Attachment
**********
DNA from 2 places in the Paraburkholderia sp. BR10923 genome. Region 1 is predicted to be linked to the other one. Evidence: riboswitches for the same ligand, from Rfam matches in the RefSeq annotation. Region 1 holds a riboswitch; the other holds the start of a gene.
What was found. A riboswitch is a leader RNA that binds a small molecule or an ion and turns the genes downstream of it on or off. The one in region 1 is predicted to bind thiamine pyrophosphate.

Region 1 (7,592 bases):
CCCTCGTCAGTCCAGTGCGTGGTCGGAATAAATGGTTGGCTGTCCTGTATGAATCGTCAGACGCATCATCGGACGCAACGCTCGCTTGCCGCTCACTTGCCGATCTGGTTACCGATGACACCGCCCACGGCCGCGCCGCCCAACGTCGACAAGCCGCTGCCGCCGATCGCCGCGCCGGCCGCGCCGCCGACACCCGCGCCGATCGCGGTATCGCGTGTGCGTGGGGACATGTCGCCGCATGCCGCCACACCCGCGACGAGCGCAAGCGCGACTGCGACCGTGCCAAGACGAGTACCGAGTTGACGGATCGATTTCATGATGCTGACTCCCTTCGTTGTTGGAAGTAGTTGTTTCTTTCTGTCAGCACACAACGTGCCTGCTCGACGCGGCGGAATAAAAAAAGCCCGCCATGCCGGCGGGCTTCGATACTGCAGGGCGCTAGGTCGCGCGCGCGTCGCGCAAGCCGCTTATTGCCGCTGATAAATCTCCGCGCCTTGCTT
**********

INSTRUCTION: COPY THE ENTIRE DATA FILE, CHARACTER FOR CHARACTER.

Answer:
DNA from 2 places in the Paraburkholderia sp. BR10923 genome. Region 1 is predicted to be linked to the other one. Evidence: riboswitches for the same ligand, from Rfam matches in the RefSeq annotation. Region 1 holds a riboswitch; the other holds the start of a gene.
What was found. A riboswitch is a leader RNA that binds a small molecule or an ion and turns the genes downstream of it on or off. The one in region 1 is predicted to bind thiamine pyrophosphate.

Region 1 (7,592 bases):
CCCTCGTCAGTCCAGTGCGTGGTCGGAATAAATGGTTGGCTGTCCTGTATGAATCGTCAGACGCATCATCGGACGCAACGCTCGCTTGCCGCTCACTTGCCGATCTGGTTACCGATGACACCGCCCACGGCCGCGCCGCCCAACGTCGACAAGCCGCTGCCGCCGATCGCCGCGCCGGCCGCGCCGCCGACACCCGCGCCGATCGCGGTATCGCGTGTGCGTGGGGACATGTCGCCGCATGCCGCCACACCCGCGACGAGCGCAAGCGCGACTGCGACCGTGCCAAGACGAGTACCGAGTTGACGGATCGATTTCATGATGCTGACTCCCTTCGTTGTTGGAAGTAGTTGTTTCTTTCTGTCAGCACACAACGTGCCTGCTCGACGCGGCGGAATAAAAAAAGCCCGCCATGCCGGCGGGCTTCGATACTGCAGGGCGCTAGGTCGCGCGCGCGTCGCGCAAGCCGCTTATTGCCGCTGATAAATCTCCGCGCCTTGCTT